3D Printing meets concrete to create beautiful walls, space dividers, and art in a form of 3D architectural. This goes far above and beyond 3D printed concrete walls that we have seen and really inspires us to think about what 3D printers can build to create talking pieces in your business, trade show booth, or unique installation in your home.
Listen to the podcast here:
Modular 3D Architectural Prints
This one on modular 3D architectural prints ties into yesterday’s talk about trade show booths. This is definitely something you could use to help create walls, panels, other things in trade shows booth. We’re going to talk about architectural modular use of 3D printing.
There’s been some great photos and information out in the media lately about some people doing this. Concreteworks, using concrete but also using 3D printing to create these repeatable patterns that are interior architectural installations, space dividers for rooms or just wall hangings. You can use them in so many different ways.
They created 3D printed pattern for one of these in particular, and a mold for casting concrete that was then used. When you think about architecture, if it needs to help hold up walls, because it’s a part of the building, then you need to make it out of something that can handle it. Concrete is certainly one of those materials. I know there’s some 3D printing of concrete we’ve shown and other architectural applications, less design and more just functional.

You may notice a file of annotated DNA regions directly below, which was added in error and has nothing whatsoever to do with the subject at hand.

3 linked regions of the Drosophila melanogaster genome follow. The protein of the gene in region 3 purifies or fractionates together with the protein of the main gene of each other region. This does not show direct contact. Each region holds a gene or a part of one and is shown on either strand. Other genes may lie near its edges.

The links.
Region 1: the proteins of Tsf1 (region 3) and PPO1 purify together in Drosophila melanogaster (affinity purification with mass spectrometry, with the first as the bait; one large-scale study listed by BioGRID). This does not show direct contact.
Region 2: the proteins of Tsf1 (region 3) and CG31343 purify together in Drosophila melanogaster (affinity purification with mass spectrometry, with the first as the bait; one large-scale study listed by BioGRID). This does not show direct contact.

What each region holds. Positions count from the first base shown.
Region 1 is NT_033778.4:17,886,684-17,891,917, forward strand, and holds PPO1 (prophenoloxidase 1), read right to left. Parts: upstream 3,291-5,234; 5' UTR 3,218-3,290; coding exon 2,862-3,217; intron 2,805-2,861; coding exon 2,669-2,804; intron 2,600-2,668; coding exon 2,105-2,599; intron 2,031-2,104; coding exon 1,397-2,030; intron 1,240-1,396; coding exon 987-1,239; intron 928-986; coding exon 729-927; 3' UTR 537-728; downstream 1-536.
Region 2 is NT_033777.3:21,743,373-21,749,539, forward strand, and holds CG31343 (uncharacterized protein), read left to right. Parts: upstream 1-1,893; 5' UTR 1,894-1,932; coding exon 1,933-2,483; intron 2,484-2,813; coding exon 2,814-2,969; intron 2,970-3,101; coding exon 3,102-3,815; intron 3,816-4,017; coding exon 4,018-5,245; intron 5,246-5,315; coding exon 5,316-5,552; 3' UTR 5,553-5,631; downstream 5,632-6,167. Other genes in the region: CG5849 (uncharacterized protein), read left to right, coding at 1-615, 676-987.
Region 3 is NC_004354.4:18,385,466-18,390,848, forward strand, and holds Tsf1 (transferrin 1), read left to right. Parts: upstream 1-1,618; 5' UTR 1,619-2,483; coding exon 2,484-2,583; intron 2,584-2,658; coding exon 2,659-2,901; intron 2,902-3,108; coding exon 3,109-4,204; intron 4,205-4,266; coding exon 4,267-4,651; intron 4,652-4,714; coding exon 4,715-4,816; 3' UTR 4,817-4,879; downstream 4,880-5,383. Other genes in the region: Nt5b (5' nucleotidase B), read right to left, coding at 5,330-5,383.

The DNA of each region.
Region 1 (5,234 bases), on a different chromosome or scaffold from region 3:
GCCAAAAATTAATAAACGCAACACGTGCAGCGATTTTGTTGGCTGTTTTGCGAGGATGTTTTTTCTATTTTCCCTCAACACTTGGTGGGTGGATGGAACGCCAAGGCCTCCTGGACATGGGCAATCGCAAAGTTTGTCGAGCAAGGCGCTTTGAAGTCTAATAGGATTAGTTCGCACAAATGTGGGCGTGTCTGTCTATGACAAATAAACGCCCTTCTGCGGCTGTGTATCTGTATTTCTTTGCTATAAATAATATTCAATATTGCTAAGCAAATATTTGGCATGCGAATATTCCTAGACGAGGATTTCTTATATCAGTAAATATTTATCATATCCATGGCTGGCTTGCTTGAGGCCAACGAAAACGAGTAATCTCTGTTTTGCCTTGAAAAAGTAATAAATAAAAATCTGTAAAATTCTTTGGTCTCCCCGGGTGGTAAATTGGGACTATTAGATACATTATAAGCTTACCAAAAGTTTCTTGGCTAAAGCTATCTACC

This is really casting from a 3D print mold, but it’s still the same idea. I think that we want to use this as inspiration to say, why couldn’t you 3D print those modular pieces? Why can’t you do that? You got a twelve by twelve bed, use it. You can be creating modular system created off of that and different forms. You maybe have three or four different ones.
I know it would take a while to build up a big enough wall or big enough installation. But there’s no reason not to do it if you have the capabilities and you have the machines to run it. This is a great idea for how to build your trade show booth yourself.
It was Michelle Wempe and Concreteworks was the company who actually made the 3D architectural prints. They did exactly that. 3D printed made silicon molds and then also used some reinforced fiber in there so that these concrete parts were incredibly strong.
What I really like about the 3D architectural prints are the forms here. There’s hardly a straight line on these forms. I noticed actually, in reading about it, that they actually used Rhinoceros, which is my preference of software for exactly this reason, for creating more organic forms and surfaces. It makes complete sense to me how they were able to do it.